Effect of patient positioning on intra-abdominal pressure monitoring

Am J Surg. 2007 May;193(5):644-7; discussion 647. doi: 10.1016/j.amjsurg.2007.01.013.


Background: Intra-abdominal hypertension affects multiple organ systems. Current measurement standard requires supine positioning, which jeopardizes patient safety by increasing the risk for ventilator-associated pneumonia. This study evaluated the relationship between intra-abdominal pressure (IAP) and head-of-bed (HOB) positioning in critically ill intubated patients.

Methods: IAP measurements were performed using intravesical catheters with manometry. IAP was measured in a range of patient HOB increases from 0 degrees to 45 degrees. Multivariable generalized estimating equation modeling was performed to describe the relationship between IAP and HOB positioning.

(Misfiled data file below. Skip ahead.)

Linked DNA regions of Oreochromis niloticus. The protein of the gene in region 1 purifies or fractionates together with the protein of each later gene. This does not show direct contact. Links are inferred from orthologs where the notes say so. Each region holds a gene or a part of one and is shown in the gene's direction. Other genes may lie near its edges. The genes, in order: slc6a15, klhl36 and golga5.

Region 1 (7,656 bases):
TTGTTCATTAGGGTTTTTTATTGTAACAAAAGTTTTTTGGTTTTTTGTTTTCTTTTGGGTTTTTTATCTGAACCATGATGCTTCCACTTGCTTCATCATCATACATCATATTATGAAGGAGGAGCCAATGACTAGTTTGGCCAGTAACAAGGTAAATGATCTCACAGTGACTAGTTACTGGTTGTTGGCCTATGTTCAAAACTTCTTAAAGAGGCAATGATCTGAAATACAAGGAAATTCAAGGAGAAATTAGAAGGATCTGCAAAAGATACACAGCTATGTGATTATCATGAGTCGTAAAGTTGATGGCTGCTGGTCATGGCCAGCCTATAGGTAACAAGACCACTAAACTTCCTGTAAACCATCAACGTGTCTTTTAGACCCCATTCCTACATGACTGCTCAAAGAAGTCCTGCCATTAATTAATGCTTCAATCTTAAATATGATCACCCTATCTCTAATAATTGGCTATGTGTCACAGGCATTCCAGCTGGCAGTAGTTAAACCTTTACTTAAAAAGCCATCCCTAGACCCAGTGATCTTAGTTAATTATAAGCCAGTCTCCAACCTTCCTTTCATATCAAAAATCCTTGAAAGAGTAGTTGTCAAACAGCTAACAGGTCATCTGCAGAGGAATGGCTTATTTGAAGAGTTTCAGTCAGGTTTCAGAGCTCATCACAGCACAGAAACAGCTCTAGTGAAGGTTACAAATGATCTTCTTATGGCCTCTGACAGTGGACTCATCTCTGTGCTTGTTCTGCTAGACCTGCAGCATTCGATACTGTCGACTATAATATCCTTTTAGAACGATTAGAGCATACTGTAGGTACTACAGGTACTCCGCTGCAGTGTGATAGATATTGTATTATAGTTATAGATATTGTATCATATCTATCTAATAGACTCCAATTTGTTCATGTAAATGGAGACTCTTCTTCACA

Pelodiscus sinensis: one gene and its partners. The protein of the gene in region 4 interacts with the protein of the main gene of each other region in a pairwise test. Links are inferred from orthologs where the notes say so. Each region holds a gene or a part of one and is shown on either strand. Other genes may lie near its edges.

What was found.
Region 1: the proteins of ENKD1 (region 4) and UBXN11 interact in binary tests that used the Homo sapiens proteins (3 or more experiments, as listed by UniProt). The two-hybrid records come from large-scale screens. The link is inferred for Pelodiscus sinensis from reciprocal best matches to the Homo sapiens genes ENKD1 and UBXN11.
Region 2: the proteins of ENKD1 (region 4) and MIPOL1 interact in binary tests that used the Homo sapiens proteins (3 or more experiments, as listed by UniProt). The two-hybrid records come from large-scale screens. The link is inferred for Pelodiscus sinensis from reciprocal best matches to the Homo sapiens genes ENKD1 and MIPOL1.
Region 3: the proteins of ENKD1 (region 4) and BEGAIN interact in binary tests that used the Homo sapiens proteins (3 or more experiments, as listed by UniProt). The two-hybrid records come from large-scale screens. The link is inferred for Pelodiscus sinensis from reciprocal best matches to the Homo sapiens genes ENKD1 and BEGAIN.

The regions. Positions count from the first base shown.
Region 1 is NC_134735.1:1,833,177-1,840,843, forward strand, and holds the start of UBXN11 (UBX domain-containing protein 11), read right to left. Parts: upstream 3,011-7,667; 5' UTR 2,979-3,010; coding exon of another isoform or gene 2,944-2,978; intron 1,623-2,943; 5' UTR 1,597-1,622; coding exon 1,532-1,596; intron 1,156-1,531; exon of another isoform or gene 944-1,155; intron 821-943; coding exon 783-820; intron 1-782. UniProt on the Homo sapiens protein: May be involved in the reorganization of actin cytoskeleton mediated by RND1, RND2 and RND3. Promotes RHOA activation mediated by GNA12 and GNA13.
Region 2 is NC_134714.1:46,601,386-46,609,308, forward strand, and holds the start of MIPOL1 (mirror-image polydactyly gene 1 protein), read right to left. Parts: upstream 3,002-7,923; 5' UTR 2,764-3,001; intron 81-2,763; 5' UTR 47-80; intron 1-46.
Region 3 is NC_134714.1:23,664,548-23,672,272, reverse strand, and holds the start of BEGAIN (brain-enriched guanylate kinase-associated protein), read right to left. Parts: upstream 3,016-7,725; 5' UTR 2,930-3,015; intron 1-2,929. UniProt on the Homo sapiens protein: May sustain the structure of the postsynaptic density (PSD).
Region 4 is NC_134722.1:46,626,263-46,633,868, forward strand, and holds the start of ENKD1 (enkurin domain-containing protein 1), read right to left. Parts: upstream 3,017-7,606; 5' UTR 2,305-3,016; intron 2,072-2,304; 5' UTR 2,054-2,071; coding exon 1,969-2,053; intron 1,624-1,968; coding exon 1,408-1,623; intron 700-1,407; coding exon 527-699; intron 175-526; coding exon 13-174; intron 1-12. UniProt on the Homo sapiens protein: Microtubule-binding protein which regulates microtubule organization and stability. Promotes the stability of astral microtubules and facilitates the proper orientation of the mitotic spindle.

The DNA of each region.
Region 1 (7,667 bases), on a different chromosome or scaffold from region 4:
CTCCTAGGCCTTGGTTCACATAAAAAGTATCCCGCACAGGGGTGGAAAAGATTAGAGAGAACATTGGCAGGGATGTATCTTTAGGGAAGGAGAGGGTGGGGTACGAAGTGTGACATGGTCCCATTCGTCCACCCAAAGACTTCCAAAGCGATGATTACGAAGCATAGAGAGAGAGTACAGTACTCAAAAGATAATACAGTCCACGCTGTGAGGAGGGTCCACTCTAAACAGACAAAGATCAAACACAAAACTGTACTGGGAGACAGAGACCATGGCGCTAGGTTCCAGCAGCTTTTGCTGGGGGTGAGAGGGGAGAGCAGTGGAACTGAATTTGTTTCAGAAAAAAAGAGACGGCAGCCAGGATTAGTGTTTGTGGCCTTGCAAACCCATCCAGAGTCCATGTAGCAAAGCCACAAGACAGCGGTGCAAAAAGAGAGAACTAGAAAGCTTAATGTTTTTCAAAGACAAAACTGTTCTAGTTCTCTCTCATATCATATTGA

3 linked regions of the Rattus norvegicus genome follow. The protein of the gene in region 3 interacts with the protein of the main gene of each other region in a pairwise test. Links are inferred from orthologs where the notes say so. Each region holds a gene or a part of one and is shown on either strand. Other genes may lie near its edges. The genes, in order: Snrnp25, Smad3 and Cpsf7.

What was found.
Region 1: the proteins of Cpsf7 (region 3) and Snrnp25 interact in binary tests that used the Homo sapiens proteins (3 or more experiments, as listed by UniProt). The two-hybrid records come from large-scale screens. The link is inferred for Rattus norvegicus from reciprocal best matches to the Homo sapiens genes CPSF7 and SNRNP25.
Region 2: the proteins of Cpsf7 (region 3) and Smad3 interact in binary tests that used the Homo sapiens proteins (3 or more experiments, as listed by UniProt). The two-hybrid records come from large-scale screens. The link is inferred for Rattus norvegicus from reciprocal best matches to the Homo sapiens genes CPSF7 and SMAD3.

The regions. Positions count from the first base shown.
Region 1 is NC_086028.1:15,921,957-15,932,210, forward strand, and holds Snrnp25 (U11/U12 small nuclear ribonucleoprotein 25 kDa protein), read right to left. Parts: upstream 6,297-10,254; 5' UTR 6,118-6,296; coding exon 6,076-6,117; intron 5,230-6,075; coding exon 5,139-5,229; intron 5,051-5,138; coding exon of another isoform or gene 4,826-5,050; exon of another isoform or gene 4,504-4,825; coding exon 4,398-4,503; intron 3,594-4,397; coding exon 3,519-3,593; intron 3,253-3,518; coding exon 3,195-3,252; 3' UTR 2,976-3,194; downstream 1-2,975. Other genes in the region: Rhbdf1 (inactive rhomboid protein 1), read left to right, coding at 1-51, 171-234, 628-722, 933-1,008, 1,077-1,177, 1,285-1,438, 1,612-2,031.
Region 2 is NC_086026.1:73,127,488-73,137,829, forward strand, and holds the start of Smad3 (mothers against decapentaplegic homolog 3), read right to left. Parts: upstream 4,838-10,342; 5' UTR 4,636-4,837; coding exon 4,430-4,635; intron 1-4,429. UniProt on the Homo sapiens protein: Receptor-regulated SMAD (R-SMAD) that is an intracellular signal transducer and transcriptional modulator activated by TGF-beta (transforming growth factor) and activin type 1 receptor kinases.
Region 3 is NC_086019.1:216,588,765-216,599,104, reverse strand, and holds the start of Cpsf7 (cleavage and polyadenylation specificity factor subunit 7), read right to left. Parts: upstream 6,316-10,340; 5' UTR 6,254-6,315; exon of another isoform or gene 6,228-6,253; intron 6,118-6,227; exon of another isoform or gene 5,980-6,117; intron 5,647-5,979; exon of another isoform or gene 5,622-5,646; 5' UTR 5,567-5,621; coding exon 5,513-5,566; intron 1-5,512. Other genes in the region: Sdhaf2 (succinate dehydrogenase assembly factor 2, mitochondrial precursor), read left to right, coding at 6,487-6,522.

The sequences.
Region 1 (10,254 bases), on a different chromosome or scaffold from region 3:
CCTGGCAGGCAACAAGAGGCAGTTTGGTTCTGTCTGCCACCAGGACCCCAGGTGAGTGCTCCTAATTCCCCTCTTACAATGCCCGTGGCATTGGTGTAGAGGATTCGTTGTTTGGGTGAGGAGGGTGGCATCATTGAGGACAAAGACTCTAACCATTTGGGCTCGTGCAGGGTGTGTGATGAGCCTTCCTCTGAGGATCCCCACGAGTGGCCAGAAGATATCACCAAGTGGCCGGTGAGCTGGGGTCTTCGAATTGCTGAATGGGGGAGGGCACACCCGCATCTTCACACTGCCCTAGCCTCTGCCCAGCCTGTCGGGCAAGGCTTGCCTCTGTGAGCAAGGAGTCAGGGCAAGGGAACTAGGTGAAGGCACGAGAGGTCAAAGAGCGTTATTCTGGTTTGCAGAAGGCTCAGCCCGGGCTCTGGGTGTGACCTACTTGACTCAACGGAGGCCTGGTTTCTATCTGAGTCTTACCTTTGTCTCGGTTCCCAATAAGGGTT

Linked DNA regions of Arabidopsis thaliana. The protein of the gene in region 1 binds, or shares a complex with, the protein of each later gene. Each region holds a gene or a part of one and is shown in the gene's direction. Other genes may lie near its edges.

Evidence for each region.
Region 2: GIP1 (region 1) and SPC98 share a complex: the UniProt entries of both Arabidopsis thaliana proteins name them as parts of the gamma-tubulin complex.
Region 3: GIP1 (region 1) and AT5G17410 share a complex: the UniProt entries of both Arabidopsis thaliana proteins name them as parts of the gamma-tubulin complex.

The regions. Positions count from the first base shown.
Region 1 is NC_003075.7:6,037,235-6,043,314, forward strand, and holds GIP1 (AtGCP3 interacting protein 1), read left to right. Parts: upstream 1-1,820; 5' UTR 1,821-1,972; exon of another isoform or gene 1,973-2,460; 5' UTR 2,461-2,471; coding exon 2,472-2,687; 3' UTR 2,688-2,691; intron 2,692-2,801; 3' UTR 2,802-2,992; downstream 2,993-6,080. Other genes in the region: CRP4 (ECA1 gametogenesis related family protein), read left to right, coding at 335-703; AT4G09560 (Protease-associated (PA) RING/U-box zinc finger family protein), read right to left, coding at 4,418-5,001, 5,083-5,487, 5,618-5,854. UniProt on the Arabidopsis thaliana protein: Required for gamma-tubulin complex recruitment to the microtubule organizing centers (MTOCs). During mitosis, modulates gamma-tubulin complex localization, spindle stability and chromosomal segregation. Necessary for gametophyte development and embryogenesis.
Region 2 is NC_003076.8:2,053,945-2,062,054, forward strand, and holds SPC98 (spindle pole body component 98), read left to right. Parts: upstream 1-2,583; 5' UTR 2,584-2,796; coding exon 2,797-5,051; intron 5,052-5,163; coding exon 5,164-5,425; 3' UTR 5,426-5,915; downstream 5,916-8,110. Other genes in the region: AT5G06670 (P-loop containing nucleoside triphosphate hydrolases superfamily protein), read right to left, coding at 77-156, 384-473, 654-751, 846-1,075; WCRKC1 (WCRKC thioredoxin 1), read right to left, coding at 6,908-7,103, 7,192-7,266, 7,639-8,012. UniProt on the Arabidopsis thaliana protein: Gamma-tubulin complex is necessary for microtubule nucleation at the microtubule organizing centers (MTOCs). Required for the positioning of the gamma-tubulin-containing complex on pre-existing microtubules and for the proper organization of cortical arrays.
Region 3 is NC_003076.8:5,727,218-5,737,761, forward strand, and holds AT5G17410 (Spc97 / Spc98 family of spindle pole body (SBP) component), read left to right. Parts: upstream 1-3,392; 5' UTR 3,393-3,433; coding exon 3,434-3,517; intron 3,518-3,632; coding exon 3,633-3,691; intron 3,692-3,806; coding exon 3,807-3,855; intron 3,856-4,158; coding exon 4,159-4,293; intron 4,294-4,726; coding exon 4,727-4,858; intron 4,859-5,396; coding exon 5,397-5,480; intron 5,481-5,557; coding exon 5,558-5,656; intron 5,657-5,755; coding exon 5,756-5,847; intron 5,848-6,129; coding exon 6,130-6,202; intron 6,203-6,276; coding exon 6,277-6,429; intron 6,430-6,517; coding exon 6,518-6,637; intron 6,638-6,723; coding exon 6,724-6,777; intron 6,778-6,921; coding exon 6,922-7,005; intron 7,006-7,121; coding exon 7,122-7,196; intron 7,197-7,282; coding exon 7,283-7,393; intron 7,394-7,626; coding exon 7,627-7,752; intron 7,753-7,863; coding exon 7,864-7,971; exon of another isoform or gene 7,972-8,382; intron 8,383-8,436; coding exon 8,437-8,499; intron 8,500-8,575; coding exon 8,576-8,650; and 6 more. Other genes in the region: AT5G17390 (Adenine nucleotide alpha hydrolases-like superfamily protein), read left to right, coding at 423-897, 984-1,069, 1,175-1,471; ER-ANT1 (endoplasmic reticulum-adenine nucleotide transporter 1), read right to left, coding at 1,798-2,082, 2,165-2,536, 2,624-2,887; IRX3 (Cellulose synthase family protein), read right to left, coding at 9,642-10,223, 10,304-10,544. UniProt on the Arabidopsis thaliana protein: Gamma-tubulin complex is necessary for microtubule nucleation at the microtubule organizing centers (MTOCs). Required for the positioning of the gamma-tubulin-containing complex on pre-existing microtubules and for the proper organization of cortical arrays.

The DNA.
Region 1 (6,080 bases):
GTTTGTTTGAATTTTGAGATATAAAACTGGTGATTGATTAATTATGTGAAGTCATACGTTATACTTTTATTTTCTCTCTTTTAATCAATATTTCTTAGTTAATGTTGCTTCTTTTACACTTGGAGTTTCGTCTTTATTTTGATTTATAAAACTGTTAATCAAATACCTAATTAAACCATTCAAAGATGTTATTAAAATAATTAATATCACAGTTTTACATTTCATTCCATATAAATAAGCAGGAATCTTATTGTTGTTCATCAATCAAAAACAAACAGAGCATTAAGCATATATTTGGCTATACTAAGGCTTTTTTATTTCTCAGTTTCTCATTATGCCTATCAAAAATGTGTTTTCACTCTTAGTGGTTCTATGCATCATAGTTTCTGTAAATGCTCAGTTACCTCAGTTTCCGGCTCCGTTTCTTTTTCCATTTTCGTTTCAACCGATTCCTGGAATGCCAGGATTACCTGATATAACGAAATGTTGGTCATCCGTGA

Results: Three hundred (300) observations were performed on 37 patients. In multivariable modeling, HOB increase was significantly associated with IAP. Body mass index, positive end-expiratory pressure, temperature, and diagnostic category were significant in this model, whereas age and Riker sedation score were not.

Conclusions: There is a significant, positive association between IAP and HOB positioning in critically ill patients. Clinically relevant changes in IAP occur at HOB increases >20 degrees.

MeSH terms

  • Abdomen*
  • Adult
  • Aged
  • Aged, 80 and over
  • Critical Illness*
  • Humans
  • Intubation
  • Middle Aged
  • Monitoring, Physiologic / methods
  • Posture*
  • Pressure